The evening of Thursday 3rd saw experienced recreational climber from Canopy Access Ltd Waldo Etherington join Michael in securing a rope to the first major branches, some 20m above the ground. The pair used a Big Shot catapult to fire a line over a branch to pull up the main climbing rope. By darkness the tree was roped and ready to be climbed.

Friday began with Lake Vyrnwy shrouded in mist as Matt Pooley and his team of Tree Fellers arrived for the attempted record climb. BBC Countryfile and Forestry Commission representative Mike Whitley were also soon on the scene. Waldo quickly ascended the ropes secured the night before, checked everything was OK and cleared a few broken suspended branches, another example of how severe the winds had been. But, it was Stuart Clarke who was given the task of reaching the top of the tree. Michael provided guidance on measuring to the very tip of the tree from a safe position below it and the climb began.

When he reached a position where he could reach the tip of the tree with a measuring stick, he lowered a 60m tape to the ground. Representing the Tree Register, David had agreed a mark on the tree 1m above ground level, as centimetres could be critical! Michael, Stuart and Waldo were in phone contact as Michael held the tape to the 1m mark. When the tape was checked for straightness and was tort, Stuart read off the height as 56m 32cm. Adding to this the 1m to the ground gave 57m 32cm. For some agonising minutes whilst communication was lost, those on the ground were unsure whether Stuart had already added the extra height to the tip of the tree. Finally confirmation came through that this was still to be added and Stuart had been checking the distance on his measuring stick. To confirm the tree as a new champion required an extra 3m 21cm to beat the next tallest climbed, a 60.5m Grand Fir at Leighton Hall.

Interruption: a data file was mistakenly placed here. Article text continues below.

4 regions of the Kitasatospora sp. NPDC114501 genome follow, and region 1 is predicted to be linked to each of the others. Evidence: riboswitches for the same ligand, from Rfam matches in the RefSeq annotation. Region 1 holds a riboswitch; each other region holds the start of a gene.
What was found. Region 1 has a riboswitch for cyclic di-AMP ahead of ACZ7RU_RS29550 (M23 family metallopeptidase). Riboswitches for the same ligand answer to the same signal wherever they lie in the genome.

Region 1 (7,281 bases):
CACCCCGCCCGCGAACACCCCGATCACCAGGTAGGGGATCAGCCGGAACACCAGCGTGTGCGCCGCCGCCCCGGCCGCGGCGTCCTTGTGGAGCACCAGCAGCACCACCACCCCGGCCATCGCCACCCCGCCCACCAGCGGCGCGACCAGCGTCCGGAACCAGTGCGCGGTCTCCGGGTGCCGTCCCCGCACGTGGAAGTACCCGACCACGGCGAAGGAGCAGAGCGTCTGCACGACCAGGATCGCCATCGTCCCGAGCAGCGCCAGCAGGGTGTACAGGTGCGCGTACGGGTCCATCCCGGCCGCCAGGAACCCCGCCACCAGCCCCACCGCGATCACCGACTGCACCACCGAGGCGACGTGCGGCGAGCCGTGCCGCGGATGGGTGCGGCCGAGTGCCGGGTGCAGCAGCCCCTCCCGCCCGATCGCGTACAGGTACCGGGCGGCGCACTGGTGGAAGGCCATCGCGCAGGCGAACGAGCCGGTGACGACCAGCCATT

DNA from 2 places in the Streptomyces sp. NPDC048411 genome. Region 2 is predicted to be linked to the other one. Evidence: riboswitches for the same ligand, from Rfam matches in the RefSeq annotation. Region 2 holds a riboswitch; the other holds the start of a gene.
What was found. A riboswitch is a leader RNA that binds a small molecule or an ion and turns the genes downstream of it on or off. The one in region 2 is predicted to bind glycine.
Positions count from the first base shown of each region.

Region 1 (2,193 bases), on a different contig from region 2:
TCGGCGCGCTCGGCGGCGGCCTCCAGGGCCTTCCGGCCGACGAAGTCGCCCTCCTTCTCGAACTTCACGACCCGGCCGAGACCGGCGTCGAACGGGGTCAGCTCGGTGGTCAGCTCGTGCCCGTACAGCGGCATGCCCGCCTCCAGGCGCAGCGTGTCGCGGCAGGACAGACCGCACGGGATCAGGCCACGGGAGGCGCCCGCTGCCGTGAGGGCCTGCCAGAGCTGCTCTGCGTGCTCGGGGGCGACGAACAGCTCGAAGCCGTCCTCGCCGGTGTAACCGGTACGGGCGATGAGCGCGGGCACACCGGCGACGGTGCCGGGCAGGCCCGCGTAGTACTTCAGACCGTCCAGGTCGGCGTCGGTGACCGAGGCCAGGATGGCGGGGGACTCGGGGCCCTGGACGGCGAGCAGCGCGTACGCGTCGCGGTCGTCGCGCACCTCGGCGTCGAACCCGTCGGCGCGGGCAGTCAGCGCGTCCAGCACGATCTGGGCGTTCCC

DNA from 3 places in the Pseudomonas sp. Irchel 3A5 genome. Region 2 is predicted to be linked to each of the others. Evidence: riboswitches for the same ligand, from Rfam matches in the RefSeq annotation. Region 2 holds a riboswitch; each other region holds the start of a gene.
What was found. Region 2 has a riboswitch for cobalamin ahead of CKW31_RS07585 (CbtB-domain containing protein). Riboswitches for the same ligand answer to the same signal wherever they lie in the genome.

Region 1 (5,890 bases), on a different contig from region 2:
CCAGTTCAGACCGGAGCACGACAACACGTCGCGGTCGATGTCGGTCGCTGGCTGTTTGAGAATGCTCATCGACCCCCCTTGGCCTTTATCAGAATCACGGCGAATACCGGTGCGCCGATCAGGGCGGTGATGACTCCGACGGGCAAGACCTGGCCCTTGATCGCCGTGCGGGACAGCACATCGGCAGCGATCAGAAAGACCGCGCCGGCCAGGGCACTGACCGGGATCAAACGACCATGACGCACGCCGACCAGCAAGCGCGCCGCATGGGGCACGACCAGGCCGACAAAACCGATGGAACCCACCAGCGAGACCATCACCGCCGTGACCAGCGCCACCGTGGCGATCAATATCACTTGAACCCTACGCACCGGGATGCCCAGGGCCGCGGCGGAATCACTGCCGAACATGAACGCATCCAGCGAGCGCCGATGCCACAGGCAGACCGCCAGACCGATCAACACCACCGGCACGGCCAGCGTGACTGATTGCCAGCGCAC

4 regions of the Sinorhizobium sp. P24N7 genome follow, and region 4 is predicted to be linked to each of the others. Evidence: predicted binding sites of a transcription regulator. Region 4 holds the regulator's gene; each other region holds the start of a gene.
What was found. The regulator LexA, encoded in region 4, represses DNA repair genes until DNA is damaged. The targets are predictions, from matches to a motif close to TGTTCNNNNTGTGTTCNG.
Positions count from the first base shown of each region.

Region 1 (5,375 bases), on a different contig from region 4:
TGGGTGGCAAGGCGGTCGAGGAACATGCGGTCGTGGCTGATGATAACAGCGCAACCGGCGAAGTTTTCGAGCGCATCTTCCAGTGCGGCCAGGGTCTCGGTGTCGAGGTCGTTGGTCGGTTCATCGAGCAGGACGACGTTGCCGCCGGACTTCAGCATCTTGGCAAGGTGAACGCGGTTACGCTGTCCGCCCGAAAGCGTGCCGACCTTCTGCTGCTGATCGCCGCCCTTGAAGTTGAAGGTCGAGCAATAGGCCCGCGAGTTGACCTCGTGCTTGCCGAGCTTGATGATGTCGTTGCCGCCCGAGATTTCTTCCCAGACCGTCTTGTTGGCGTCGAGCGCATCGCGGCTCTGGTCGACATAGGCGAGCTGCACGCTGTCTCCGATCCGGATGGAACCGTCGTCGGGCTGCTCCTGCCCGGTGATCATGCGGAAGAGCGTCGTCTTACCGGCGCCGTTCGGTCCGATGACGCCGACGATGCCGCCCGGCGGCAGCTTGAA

A hushed audience with cameras poised waited for the final measurement. They all heard "3m 30cm" crackle from the speaker phone and there was a great outward sigh of relief as not only was it confirmed that the tree had joined the exclusive group of trees over 60m in Britain, but they had secured, if only temporarily, the tallest tree climbed in Wales! Within three days the champion had been felled but the new champion had risen to take the new Welsh crown of tallest tree and Lake Vyrnwy was back on the map for its champion trees!

Forestry Commission plantations of Douglas Fir at Gwydyr, Conwy and Coed a Brenin are now hot on the heels of these older trees and David Alderman predicts the champion could change several times over the next few years, unless and other specimens such as the Lake Vyrnwy Giant could be found in a deep gorge somewhere breaking the 65m barrier.

For a list of tall trees, search the champion tree database, selecting the minimum height as either 50m or 60m.